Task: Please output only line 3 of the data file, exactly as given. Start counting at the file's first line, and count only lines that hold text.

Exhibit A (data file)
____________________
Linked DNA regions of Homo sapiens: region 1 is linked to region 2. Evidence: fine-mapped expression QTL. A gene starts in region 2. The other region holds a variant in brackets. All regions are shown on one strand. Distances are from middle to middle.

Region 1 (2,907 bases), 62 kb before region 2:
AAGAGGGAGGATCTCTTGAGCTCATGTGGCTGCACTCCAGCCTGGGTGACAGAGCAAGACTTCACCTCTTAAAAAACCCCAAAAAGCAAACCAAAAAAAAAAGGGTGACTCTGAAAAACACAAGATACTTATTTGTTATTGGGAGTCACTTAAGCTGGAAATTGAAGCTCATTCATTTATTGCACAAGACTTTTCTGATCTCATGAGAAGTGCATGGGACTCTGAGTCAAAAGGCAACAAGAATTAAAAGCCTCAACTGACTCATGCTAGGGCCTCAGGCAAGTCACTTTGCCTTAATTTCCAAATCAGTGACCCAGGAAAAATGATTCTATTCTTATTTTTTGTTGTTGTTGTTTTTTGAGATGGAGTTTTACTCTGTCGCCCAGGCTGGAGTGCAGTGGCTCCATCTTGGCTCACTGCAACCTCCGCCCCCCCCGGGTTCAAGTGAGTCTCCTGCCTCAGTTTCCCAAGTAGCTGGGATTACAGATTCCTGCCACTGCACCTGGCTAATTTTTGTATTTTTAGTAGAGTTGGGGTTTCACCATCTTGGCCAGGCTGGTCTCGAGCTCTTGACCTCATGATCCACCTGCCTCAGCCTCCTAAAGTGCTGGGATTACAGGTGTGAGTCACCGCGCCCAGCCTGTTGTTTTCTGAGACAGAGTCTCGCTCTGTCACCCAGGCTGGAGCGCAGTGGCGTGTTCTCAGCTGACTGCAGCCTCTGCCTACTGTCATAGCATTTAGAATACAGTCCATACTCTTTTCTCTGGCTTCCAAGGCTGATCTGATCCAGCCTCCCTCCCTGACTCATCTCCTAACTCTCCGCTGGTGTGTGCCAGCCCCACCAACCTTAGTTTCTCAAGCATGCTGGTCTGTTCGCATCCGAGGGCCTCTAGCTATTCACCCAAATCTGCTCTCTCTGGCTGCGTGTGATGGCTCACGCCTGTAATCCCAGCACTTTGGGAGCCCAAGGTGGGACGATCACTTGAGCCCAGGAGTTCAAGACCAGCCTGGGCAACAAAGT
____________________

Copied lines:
AAGAGGGAGGATCTCTTGAGCTCATGTGGCTGCACTCCAGCCTGGGTGACAGAGCAAGACTTCACCTCTTAAAAAACCCCAAAAAGCAAACCAAAAAAAAAAGGGTGACTCTGAAAAACACAAGATACTTATTTGTTATTGGGAGTCACTTAAGCTGGAAATTGAAGCTCATTCATTTATTGCACAAGACTTTTCTGATCTCATGAGAAGTGCATGGGACTCTGAGTCAAAAGGCAACAAGAATTAAAAGCCTCAACTGACTCATGCTAGGGCCTCAGGCAAGTCACTTTGCCTTAATTTCCAAATCAGTGACCCAGGAAAAATGATTCTATTCTTATTTTTTGTTGTTGTTGTTTTTTGAGATGGAGTTTTACTCTGTCGCCCAGGCTGGAGTGCAGTGGCTCCATCTTGGCTCACTGCAACCTCCGCCCCCCCCGGGTTCAAGTGAGTCTCCTGCCTCAGTTTCCCAAGTAGCTGGGATTACAGATTCCTGCCACTGCACCTGGCTAATTTTTGTATTTTTAGTAGAGTTGGGGTTTCACCATCTTGGCCAGGCTGGTCTCGAGCTCTTGACCTCATGATCCACCTGCCTCAGCCTCCTAAAGTGCTGGGATTACAGGTGTGAGTCACCGCGCCCAGCCTGTTGTTTTCTGAGACAGAGTCTCGCTCTGTCACCCAGGCTGGAGCGCAGTGGCGTGTTCTCAGCTGACTGCAGCCTCTGCCTACTGTCATAGCATTTAGAATACAGTCCATACTCTTTTCTCTGGCTTCCAAGGCTGATCTGATCCAGCCTCCCTCCCTGACTCATCTCCTAACTCTCCGCTGGTGTGTGCCAGCCCCACCAACCTTAGTTTCTCAAGCATGCTGGTCTGTTCGCATCCGAGGGCCTCTAGCTATTCACCCAAATCTGCTCTCTCTGGCTGCGTGTGATGGCTCACGCCTGTAATCCCAGCACTTTGGGAGCCCAAGGTGGGACGATCACTTGAGCCCAGGAGTTCAAGACCAGCCTGGGCAACAAAGT